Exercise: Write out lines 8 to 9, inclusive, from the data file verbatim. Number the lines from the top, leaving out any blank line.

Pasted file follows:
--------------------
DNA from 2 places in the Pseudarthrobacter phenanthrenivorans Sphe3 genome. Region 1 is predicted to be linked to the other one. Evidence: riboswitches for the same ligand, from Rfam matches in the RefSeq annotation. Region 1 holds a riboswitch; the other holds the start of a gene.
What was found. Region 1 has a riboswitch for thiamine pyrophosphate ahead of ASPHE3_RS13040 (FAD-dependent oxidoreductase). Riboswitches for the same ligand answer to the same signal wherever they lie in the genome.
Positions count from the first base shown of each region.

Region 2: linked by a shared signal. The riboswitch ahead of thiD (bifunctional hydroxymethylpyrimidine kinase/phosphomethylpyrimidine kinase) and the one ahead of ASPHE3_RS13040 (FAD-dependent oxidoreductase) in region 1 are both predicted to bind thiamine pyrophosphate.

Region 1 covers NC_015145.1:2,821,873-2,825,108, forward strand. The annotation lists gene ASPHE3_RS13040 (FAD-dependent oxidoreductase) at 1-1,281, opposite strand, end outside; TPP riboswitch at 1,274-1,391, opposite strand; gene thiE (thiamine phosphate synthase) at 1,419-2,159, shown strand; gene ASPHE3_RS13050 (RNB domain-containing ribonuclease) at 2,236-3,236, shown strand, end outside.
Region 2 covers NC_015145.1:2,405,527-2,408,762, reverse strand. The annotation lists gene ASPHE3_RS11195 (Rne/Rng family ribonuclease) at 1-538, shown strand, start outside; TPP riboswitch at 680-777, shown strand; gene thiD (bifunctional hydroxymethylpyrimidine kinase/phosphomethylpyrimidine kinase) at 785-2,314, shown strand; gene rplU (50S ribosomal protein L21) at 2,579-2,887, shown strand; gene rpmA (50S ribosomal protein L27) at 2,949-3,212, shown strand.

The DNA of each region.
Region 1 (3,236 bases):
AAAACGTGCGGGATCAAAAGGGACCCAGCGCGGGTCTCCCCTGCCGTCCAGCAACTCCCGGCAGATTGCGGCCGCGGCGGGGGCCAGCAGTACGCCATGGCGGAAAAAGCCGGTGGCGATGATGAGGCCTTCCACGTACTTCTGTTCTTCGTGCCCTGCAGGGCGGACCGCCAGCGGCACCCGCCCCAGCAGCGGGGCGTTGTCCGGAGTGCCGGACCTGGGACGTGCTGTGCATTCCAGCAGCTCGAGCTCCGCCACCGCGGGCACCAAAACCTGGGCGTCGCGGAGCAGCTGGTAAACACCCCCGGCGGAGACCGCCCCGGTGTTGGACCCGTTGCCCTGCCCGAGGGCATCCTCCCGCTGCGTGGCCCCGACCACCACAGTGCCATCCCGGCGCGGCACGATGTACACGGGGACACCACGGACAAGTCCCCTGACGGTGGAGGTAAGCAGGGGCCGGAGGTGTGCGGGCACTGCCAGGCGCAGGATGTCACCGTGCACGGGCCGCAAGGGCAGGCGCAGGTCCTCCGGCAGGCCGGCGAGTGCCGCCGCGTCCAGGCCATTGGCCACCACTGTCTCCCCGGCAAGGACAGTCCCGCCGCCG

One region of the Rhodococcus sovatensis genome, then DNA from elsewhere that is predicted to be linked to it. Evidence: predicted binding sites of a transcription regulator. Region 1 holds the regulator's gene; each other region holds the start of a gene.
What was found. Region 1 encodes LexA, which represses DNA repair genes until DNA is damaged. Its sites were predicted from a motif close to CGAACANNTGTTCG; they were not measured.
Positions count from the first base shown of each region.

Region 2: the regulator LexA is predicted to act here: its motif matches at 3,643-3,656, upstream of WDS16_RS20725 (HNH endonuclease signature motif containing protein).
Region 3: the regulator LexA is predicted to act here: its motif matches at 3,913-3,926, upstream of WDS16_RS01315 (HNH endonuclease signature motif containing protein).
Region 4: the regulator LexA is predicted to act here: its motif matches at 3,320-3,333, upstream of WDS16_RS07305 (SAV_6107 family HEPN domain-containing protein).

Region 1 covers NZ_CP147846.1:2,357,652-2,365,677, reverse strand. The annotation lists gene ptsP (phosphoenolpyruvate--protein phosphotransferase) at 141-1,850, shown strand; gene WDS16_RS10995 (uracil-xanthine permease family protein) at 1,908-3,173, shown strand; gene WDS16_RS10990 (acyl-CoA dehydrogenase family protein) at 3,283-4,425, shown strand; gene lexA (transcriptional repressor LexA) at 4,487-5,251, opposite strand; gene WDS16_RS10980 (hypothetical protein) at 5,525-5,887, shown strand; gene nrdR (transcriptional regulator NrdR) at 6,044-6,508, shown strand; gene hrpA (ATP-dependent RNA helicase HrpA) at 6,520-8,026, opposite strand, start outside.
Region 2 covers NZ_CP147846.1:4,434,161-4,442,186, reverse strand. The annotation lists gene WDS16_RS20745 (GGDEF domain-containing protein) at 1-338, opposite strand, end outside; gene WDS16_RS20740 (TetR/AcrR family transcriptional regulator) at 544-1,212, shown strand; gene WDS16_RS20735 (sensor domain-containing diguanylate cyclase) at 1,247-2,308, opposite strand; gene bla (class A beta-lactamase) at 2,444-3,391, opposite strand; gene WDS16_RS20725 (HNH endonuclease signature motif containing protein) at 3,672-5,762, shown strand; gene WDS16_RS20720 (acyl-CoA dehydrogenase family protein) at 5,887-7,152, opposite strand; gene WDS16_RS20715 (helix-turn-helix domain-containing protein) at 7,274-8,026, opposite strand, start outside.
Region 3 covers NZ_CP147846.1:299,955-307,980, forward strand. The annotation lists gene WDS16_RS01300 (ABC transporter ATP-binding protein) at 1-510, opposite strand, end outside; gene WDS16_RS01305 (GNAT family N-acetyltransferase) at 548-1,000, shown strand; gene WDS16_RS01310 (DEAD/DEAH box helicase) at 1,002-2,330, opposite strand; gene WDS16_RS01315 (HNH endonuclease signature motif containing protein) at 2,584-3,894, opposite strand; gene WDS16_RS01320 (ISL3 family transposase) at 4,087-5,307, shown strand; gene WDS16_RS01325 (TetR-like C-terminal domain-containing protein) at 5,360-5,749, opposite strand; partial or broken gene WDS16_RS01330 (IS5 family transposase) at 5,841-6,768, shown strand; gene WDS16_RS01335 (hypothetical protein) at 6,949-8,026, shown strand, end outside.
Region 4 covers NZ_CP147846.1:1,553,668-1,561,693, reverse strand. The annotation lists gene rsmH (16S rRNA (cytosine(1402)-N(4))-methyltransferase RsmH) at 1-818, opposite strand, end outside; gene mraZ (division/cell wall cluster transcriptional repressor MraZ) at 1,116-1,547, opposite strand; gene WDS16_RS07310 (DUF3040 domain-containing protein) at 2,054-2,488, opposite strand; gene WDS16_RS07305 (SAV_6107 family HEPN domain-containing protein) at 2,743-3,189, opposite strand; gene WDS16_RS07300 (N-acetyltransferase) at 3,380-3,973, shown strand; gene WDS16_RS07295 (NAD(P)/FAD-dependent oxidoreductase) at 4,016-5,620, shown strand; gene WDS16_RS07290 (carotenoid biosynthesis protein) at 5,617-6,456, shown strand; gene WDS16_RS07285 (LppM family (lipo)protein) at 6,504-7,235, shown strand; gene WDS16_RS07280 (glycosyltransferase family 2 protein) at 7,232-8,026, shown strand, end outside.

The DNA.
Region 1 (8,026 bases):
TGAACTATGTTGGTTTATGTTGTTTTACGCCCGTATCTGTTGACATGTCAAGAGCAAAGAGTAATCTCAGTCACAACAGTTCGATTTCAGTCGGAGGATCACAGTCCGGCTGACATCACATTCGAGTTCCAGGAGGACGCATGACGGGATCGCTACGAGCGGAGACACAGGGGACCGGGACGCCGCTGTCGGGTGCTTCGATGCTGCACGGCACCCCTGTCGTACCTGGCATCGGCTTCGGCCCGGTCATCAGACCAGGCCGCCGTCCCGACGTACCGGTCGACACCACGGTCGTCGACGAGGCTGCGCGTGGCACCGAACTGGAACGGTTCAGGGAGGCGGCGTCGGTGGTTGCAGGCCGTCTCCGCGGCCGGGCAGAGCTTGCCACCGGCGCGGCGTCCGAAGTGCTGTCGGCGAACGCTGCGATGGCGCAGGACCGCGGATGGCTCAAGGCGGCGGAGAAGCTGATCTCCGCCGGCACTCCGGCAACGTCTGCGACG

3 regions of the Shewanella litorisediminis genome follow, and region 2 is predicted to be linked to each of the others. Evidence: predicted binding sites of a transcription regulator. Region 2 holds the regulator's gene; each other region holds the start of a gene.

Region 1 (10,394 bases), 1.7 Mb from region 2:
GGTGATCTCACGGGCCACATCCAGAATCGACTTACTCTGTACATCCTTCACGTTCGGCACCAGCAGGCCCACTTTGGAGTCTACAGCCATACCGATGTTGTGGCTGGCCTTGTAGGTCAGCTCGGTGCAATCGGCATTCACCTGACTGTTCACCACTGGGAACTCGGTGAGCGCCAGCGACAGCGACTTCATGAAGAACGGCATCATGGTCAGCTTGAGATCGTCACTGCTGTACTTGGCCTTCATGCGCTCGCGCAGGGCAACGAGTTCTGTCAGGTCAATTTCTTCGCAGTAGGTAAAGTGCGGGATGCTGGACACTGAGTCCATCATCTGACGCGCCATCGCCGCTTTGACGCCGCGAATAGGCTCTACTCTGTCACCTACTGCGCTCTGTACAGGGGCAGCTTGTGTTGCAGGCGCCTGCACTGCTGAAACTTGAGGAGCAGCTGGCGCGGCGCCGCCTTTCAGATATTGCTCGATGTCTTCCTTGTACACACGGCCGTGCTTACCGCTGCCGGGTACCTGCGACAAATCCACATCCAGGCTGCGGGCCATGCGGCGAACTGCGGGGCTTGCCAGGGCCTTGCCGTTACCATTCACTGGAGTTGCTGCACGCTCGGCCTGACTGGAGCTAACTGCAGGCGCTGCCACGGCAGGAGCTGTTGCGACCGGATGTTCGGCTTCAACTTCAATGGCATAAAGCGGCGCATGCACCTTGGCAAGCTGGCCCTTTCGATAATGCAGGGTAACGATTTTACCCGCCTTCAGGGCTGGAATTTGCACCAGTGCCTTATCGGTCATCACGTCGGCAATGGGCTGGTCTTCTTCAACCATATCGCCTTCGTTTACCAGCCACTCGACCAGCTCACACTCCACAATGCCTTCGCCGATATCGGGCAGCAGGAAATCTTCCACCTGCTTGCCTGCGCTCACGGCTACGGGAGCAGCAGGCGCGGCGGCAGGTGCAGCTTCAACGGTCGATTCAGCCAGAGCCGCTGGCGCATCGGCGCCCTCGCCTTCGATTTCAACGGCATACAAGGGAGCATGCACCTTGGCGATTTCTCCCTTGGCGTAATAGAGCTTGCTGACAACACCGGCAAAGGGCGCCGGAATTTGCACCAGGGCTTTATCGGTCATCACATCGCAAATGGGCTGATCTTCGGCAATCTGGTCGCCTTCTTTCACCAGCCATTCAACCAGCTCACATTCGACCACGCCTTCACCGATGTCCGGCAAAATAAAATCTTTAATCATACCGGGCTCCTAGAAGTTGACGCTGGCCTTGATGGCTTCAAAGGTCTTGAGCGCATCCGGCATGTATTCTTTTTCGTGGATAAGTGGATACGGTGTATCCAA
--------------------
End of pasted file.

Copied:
Region 1 (3,236 bases):
AAAACGTGCGGGATCAAAAGGGACCCAGCGCGGGTCTCCCCTGCCGTCCAGCAACTCCCGGCAGATTGCGGCCGCGGCGGGGGCCAGCAGTACGCCATGGCGGAAAAAGCCGGTGGCGATGATGAGGCCTTCCACGTACTTCTGTTCTTCGTGCCCTGCAGGGCGGACCGCCAGCGGCACCCGCCCCAGCAGCGGGGCGTTGTCCGGAGTGCCGGACCTGGGACGTGCTGTGCATTCCAGCAGCTCGAGCTCCGCCACCGCGGGCACCAAAACCTGGGCGTCGCGGAGCAGCTGGTAAACACCCCCGGCGGAGACCGCCCCGGTGTTGGACCCGTTGCCCTGCCCGAGGGCATCCTCCCGCTGCGTGGCCCCGACCACCACAGTGCCATCCCGGCGCGGCACGATGTACACGGGGACACCACGGACAAGTCCCCTGACGGTGGAGGTAAGCAGGGGCCGGAGGTGTGCGGGCACTGCCAGGCGCAGGATGTCACCGTGCACGGGCCGCAAGGGCAGGCGCAGGTCCTCCGGCAGGCCGGCGAGTGCCGCCGCGTCCAGGCCATTGGCCACCACTGTCTCCCCGGCAAGGACAGTCCCGCCGCCG